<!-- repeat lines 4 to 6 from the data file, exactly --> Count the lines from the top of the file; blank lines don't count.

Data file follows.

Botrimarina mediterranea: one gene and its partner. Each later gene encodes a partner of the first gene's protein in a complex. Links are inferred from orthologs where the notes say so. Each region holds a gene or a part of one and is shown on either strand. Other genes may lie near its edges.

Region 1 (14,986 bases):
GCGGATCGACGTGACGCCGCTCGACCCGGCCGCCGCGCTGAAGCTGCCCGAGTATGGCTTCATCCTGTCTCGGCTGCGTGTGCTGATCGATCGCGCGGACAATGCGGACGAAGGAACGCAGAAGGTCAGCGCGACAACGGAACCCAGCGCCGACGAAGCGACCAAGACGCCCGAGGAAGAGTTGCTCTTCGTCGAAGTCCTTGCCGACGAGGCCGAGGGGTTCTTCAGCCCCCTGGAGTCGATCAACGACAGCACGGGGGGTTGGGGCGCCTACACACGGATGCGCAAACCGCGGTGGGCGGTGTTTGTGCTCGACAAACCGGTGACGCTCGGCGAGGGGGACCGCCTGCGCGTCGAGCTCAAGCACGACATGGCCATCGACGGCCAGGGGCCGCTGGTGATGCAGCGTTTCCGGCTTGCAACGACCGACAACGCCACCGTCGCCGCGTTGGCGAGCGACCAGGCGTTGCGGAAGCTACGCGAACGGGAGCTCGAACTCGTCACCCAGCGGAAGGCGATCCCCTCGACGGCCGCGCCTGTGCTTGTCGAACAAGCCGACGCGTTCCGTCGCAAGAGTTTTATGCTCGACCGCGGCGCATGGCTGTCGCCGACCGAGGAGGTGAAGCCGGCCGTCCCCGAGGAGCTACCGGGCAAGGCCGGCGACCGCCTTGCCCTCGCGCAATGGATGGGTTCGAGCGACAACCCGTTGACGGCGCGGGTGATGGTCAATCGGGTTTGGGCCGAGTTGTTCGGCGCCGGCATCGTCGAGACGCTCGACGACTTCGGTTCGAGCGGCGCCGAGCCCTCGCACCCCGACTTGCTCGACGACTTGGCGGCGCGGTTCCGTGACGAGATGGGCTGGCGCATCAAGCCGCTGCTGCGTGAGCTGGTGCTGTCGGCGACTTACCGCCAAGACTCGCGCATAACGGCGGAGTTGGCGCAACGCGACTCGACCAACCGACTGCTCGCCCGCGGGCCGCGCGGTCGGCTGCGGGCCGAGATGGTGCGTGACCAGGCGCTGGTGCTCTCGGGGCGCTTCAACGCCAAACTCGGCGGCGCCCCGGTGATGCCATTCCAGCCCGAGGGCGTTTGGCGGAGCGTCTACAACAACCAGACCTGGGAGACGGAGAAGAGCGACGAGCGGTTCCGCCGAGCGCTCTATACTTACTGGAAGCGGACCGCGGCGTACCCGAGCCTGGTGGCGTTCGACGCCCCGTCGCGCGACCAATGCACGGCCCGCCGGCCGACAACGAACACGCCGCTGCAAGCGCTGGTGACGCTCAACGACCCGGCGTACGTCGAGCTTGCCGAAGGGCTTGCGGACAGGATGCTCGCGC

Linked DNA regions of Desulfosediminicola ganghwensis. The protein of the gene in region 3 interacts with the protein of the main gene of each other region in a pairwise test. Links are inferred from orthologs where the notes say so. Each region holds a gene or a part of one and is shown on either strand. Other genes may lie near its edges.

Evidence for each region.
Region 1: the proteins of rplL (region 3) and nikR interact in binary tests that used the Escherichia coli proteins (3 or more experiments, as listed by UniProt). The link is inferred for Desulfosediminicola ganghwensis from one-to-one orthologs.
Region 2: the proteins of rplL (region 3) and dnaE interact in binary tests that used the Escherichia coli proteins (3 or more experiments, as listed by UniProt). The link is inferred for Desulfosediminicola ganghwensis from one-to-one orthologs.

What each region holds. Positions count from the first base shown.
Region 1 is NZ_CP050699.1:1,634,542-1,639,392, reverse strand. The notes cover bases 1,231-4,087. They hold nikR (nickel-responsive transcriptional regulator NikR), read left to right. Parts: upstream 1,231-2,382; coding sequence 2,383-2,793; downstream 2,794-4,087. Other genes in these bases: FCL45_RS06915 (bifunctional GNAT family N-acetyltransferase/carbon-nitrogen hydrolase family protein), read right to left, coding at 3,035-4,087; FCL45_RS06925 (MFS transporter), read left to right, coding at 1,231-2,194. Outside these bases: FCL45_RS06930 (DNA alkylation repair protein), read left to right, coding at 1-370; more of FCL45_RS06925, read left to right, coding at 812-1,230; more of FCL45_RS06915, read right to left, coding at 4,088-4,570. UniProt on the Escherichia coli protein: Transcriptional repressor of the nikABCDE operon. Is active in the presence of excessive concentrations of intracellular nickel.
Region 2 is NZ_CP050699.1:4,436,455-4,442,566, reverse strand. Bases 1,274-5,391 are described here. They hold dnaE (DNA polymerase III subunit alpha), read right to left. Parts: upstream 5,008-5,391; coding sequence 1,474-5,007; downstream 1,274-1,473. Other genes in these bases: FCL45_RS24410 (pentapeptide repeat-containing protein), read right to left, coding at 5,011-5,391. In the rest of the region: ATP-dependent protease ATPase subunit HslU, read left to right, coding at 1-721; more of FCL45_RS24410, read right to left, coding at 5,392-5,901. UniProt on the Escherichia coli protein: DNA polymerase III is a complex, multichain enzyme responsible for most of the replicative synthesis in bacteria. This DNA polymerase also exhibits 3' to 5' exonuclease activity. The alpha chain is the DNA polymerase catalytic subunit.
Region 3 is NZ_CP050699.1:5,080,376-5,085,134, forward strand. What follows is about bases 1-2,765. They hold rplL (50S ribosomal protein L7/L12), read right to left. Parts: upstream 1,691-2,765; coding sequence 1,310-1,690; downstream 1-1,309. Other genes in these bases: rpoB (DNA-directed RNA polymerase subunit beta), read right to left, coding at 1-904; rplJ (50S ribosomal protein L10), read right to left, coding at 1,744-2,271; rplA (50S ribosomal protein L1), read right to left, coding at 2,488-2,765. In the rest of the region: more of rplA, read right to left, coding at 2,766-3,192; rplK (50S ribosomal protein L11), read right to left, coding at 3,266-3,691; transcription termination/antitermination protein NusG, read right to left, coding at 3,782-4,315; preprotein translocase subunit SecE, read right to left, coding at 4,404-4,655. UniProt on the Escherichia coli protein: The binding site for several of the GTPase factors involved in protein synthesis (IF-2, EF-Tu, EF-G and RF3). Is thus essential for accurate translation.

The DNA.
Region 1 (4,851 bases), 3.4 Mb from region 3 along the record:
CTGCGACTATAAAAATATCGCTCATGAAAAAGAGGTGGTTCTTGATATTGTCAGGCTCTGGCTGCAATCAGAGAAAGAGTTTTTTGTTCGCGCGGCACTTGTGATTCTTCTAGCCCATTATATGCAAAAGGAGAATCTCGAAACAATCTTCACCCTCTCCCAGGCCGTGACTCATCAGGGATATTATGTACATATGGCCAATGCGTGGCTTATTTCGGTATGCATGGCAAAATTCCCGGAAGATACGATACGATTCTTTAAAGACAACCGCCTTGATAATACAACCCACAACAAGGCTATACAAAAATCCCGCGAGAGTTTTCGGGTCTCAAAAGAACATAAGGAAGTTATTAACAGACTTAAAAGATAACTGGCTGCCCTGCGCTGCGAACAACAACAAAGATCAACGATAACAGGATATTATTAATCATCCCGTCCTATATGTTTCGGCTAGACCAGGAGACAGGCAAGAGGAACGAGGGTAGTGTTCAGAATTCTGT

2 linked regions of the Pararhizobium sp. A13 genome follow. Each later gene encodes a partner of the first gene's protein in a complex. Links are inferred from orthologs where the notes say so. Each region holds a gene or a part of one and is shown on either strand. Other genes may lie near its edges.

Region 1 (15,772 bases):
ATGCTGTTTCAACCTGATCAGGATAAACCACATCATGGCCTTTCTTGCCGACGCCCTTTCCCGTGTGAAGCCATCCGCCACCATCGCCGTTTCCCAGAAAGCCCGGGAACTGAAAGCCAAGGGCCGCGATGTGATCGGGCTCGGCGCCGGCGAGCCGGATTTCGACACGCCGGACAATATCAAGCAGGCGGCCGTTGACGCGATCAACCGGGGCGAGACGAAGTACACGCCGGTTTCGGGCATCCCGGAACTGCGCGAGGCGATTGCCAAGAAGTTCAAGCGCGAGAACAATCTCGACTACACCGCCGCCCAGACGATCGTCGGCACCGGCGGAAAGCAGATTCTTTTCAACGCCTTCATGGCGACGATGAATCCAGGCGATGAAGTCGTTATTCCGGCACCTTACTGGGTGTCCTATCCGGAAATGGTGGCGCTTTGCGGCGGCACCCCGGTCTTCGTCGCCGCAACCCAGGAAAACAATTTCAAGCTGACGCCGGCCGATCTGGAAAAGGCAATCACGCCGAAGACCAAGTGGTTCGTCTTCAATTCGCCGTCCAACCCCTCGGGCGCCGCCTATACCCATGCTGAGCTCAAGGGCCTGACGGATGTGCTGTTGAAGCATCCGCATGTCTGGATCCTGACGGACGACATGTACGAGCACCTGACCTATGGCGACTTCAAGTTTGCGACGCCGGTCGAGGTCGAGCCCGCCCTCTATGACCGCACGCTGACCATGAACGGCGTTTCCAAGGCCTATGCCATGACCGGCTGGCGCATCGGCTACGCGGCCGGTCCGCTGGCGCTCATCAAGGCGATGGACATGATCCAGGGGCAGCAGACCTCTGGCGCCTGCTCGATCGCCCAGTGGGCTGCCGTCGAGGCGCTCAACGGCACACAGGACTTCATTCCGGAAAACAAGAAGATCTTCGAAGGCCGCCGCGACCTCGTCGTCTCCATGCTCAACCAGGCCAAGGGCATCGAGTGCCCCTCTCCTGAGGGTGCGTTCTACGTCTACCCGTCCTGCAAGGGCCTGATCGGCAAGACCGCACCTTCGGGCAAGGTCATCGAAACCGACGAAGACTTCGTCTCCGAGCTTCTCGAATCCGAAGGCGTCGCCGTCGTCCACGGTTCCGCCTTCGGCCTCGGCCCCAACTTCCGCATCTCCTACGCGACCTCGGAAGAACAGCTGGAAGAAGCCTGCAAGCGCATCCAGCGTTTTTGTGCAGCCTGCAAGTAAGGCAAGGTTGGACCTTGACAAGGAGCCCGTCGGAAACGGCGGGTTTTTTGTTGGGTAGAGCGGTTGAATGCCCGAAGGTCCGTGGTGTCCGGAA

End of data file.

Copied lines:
Linked DNA regions of Desulfosediminicola ganghwensis. The protein of the gene in region 3 interacts with the protein of the main gene of each other region in a pairwise test. Links are inferred from orthologs where the notes say so. Each region holds a gene or a part of one and is shown on either strand. Other genes may lie near its edges.

Evidence for each region.
Region 1: the proteins of rplL (region 3) and nikR interact in binary tests that used the Escherichia coli proteins (3 or more experiments, as listed by UniProt). The link is inferred for Desulfosediminicola ganghwensis from one-to-one orthologs.